Thomas Crecquilon (also written as Créquillon - c. 1505-1557) was a Franco-Flemish composer of the Renaissance. We do not know where he is born or where he died exactly, but it must have been in the French speaking part of the Low Countries, as the region is called that now spans The Netherlands, Belgium and the northern part of France. That he was French speaking can be deduced from the way the emphasis of the words in his music is obviously placed on the last syllable.
We know very little of his early life and education. He was a priest and a member of the chapel of Emperor Charles V. The records are contradictory about his being a maître de chapelle or just a singer. As far as we know he never left his home country to Italy or elsewhere in Europe like most of his fellow composers. In his days he was highly regarded by his colleagues and his music shows the transition of the pervading imitation of Josquin Desprez to the oncoming polyphonic style of Palestrina. Crecquillons music however does not show the variety of the texture for dramatic effects like Josquin’s did. It’s smoother and more consistent. He wrote twelve masses, over 100 motets and nearly 200 chansons. Several motets of his hand occur in the Leiden choirbooks as well. These choirbooks are the only six choirbooks with works for the Seven Liturgical Hours, that survived the iconoclastic fury that raged through the Netherlands in 1566. Anything that was of value was destroyed: statues, books, altars and even entire cloisters.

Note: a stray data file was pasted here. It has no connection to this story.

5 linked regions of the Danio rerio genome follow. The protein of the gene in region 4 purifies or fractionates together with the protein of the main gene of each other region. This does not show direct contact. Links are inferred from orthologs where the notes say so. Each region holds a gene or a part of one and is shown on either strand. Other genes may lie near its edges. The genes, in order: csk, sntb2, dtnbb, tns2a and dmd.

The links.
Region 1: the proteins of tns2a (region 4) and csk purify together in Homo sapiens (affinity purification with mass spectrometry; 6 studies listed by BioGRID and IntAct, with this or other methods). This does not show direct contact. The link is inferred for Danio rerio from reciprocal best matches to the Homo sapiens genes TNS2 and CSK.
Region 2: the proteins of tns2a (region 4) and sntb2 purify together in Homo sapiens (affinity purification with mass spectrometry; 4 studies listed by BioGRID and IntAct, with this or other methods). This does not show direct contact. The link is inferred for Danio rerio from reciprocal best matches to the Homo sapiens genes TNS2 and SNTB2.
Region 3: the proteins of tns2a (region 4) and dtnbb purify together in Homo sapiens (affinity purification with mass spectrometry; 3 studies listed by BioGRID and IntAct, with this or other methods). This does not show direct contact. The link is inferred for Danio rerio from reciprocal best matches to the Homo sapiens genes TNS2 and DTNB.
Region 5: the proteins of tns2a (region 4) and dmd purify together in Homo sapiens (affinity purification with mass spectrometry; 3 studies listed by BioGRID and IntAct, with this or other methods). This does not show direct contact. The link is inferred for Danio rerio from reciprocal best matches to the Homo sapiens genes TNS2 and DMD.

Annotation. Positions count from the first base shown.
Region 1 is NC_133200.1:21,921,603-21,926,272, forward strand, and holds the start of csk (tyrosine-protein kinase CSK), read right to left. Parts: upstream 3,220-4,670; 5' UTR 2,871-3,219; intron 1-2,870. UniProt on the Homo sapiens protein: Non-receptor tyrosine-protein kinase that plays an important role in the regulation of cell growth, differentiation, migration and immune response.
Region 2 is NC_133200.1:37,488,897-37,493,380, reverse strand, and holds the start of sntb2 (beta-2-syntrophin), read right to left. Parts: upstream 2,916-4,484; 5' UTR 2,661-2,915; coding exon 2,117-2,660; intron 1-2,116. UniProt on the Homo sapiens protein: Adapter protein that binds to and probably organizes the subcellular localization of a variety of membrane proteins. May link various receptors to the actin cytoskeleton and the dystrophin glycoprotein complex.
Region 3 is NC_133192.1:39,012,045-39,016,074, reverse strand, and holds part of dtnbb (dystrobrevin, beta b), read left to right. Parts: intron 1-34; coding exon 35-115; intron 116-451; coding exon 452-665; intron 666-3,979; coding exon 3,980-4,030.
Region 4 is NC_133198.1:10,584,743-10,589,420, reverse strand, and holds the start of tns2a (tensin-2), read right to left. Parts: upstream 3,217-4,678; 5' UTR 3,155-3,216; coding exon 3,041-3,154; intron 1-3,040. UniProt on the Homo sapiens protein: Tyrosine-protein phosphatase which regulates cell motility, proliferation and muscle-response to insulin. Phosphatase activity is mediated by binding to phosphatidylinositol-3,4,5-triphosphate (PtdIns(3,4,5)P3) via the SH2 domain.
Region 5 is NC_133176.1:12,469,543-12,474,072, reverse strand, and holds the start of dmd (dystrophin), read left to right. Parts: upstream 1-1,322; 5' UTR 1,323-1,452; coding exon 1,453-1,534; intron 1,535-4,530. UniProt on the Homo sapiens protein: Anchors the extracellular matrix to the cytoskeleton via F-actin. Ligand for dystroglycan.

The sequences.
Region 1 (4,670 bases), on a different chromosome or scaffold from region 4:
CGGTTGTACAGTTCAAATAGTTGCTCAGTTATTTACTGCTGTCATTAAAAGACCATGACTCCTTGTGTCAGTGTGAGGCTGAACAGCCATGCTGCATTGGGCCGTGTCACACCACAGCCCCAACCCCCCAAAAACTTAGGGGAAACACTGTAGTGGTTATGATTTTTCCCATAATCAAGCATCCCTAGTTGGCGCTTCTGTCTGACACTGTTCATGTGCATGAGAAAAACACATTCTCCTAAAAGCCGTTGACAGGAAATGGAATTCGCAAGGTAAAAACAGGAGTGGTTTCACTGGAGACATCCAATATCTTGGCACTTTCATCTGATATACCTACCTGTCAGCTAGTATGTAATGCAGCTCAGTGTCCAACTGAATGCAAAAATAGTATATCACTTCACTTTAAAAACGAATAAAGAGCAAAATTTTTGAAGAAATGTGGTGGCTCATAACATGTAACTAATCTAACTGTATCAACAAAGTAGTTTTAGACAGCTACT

In his secular music, the chansons, he uses the pervading imitation and ample use of repetition, especially of the final phrase. This form provided some of the finest models for the later development of the canzona, the instrumental form which developed directly from the chanson.
Most of his works have been published by the printers Pierre Phalèse (Leuven) and Tielman Susato (Antwerp), who issued more works by Crecquillon than by any other composer, which is proof of his reputation in those days. His work is less performed in the present days than the music of his contemporaries, but looking at the intricacy and skillfully applied polyphony, he deserves better.
Crecquillon died most likely in 1557 during the massive outbreak of the plague in Béthune that year. That’s the place where he is supposed to have lived the last years of his life.
Cees Wagemakers, 2018